The Shanghai Gesture (1941)

 “I would have torn down the whole world to get at you.”

In Josef von Sternberg’s film The Shanghai Gesture sinister Madame Gin Sling runs a very profitable casino in Shanghai. When the casino is scheduled for demolition to make way for new real estate development, Gin Sling receives an eviction order from Shanghai government officials. Madame Gin Sling initially resists the order from Sir Guy Charteris, but then suddenly submits. She gains a slight delay–until Chinese New Year’s–the day when all debts are paid.

shanghai-gestureSir Guy’s daughter bets heavily–and loses–at the casino nightly. Her little gambling addiction goes unnoticed by Sir Guy. He’s unaware that she’s sinking deeper and deeper into debt and debauchery, or that she’s now the paramour of the decadent poetry-spouting Dr Omar (Victor Mature). Madame Gin Sling “trades in the weaknesses of others” and so she’s experienced enough to utterly ruin Guy’s daughter and blackmail Sir Guy into a better bargaining position.

The Shanghai Gesture, at first, seems tremendously dated. Americans play the roles of the Chinese characters, and this has an overall cheesy effect. Then to make matters worse, the Chinese characters (who are clearly European) speak gibberish and Pidgin English. But as the story develops, and the plot intensifies, authenticity seems to matter little. The sets are magnificent–especially the casino floor. The casino is huge, teeming with life–people cheating & attempting suicide. The impression is that the casino is a world of its own, and Madame Gin Sling rules over all. She descends to the casino floor when trouble erupts (this is frequently), and she also has the final word on who is allowed credit. A jeweler evaluates and prices jewelry as desperate gamblers exchange family heirlooms to stake the next bet, and baskets are filled with money from the gambling tables and then hauled up through holes in the ceiling. This is Madame Gin Sling’s empire, and she rules with an iron fist and long, sharp claws.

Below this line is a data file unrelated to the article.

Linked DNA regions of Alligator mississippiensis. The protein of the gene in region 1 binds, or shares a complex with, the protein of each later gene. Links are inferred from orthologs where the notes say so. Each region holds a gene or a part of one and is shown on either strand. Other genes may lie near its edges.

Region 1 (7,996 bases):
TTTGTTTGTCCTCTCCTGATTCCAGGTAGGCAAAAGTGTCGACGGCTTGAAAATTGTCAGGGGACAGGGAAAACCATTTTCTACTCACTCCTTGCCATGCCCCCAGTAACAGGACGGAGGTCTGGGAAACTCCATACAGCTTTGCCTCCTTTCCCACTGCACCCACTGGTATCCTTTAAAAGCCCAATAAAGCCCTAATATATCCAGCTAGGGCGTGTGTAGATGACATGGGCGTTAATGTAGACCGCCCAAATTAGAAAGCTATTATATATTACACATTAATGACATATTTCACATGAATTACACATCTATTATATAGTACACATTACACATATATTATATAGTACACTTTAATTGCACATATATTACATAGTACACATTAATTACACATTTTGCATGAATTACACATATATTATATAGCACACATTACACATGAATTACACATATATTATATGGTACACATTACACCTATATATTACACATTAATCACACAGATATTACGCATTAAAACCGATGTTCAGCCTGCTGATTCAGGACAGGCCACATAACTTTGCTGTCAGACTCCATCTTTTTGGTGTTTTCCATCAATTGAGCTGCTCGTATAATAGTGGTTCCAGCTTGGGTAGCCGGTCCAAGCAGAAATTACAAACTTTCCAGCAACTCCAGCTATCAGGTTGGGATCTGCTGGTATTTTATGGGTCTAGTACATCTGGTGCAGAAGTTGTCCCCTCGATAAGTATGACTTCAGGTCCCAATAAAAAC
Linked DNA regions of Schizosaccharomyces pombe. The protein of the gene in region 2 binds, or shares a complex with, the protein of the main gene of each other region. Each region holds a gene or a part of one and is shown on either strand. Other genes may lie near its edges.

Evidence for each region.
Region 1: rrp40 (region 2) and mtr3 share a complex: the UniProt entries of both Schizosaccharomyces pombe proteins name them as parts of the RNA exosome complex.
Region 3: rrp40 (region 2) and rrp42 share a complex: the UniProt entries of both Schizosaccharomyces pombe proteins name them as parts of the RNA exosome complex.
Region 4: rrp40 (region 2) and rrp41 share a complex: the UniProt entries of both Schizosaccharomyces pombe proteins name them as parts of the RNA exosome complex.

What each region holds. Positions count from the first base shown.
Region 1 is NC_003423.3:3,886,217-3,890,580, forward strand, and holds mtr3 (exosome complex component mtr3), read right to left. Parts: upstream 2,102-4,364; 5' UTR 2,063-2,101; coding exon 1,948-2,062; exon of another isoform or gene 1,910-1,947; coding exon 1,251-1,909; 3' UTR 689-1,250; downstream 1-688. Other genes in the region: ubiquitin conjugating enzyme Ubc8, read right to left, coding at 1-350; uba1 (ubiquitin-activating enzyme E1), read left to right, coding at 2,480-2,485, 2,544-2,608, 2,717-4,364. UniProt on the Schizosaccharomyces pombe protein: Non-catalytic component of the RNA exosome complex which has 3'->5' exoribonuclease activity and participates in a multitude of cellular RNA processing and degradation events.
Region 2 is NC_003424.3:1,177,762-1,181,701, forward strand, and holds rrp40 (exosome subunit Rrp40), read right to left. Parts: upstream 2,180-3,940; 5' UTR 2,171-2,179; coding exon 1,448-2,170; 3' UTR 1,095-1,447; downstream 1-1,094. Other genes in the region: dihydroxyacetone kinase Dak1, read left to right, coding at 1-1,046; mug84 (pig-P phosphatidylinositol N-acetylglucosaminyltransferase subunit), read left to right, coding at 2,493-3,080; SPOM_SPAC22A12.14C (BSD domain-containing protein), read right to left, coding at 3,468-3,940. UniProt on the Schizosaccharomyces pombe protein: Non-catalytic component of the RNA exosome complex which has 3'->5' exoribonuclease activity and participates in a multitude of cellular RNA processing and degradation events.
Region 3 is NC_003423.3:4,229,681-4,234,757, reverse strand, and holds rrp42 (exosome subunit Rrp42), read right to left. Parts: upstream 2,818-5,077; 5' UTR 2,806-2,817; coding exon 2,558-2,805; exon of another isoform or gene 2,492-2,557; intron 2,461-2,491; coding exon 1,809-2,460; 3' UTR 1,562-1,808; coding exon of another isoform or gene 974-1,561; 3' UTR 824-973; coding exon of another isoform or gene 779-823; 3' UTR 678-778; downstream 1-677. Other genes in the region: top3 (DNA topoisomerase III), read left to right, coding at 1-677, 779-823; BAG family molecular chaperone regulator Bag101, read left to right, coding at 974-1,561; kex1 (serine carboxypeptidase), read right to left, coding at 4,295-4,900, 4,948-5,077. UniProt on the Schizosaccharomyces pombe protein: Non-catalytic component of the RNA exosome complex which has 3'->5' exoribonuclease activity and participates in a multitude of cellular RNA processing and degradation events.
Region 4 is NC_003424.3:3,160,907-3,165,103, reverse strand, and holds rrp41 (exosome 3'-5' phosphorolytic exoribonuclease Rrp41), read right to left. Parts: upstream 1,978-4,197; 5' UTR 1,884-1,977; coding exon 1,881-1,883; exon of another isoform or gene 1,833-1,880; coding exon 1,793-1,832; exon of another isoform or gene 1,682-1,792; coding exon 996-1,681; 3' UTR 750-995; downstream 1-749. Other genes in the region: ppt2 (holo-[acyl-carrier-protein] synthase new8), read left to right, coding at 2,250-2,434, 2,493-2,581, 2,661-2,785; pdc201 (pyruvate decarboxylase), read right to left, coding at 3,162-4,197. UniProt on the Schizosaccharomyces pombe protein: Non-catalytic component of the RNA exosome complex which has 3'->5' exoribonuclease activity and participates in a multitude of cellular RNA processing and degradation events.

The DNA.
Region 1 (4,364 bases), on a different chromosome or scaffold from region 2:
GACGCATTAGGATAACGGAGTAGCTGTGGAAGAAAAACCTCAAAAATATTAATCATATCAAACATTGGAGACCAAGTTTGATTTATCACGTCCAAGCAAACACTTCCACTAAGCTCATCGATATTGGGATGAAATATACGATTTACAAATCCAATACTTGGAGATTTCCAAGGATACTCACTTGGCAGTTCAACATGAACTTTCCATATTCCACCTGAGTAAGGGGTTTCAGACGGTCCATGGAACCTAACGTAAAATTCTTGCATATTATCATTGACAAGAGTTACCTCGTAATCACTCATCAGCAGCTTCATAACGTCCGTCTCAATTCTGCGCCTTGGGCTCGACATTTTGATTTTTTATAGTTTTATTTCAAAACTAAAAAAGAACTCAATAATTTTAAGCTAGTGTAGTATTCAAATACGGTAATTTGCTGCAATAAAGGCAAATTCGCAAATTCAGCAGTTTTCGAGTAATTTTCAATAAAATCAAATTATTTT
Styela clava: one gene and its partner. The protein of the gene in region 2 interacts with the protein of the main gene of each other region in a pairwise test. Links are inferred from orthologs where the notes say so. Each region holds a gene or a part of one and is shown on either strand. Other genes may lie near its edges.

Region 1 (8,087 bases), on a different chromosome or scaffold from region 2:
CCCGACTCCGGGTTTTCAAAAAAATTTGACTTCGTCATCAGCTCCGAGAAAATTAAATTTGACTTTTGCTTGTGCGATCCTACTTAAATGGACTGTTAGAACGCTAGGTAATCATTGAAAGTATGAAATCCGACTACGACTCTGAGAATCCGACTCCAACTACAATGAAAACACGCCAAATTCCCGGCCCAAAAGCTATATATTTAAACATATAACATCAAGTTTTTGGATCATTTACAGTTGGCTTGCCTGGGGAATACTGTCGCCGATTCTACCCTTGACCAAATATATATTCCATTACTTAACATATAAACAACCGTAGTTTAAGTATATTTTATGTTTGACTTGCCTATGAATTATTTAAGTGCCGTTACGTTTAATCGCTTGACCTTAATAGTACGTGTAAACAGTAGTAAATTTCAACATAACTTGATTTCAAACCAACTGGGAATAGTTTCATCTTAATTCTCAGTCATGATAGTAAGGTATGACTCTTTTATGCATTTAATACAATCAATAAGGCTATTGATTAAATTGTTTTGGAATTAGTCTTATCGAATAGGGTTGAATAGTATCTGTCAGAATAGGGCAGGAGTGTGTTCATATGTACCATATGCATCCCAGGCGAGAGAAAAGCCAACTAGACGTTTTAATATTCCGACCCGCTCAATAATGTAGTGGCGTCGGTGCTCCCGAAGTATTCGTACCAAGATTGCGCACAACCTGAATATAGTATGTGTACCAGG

Talented acting really carries this film far. Three of the main characters–Madame Gin Sling, Poppy/Victoria Charteris and Dr Omar (Victor Mature) all really work at their roles. Ona Munson plays Madame Gin Sling magnificently. She is the ultimate dragon lady–complete with ridiculously exaggerated eyebrows, long, sharp nails, and fantastically complex hairstyles. She “washed ashore” in Shanghai–the “cesspool of the Far East” and created her fortune. While she is not a particularly sympathetic character, all attention is focused on her whenever she enters a scene.

Gene Tierney plays “Poppy” (the name she uses in the casino) or Victoria Charteris. As the film begins, she appears fresh and quite beautiful, but as the film winds on, the results of her decadent behaviour begin to tell, and her looks fade. Tierney also does an excellent job in her role, and she is at her best when she’s manipulating the men in her life–Dr Omar and her indulgent father, Guy Charteris.

When I first saw Victor Mature as Dr Omar, I cringed. He wore a fez and cloak, and yet underneath that costume, it was still Victor Mature as large as life. But, once again, as the plot wore on, I became wrapped up in his role. Omar is a delightful rogue, and he announces, “I’m not an authority on mirages or powder puffs.” From the onset, it’s clear that Poppy won’t be able to manipulate Omar. The source of his income is dubious and he tells Poppy “I can say with pride that I’ve never paid for anything in my life.” He is a moral corruptor and also a conduit between Madame Gin Sling and Sir Guy.

The universal and timeless themes in the story are ultimately what make this film quite wonderful. The stuffy British and European officials and nobility look down on Madame Gin Sling, and yet they create a class of “useable” (see the scene of girls in the cages) people by their corruption and decadence–it’s not the other way around. Madame Gin Sling is created by forces which now imagine they can destroy her. The story of her past is both terrible and magnificent.

The Shanghai Gesture is–in many ways–an amazingly enlightened film for its time. The film was rejected by censors 32 times before its release, and if you watch the film you’ll see why. After reading complaints about the quality of the DVD, I purchased the videotape, and the quality was excellent.


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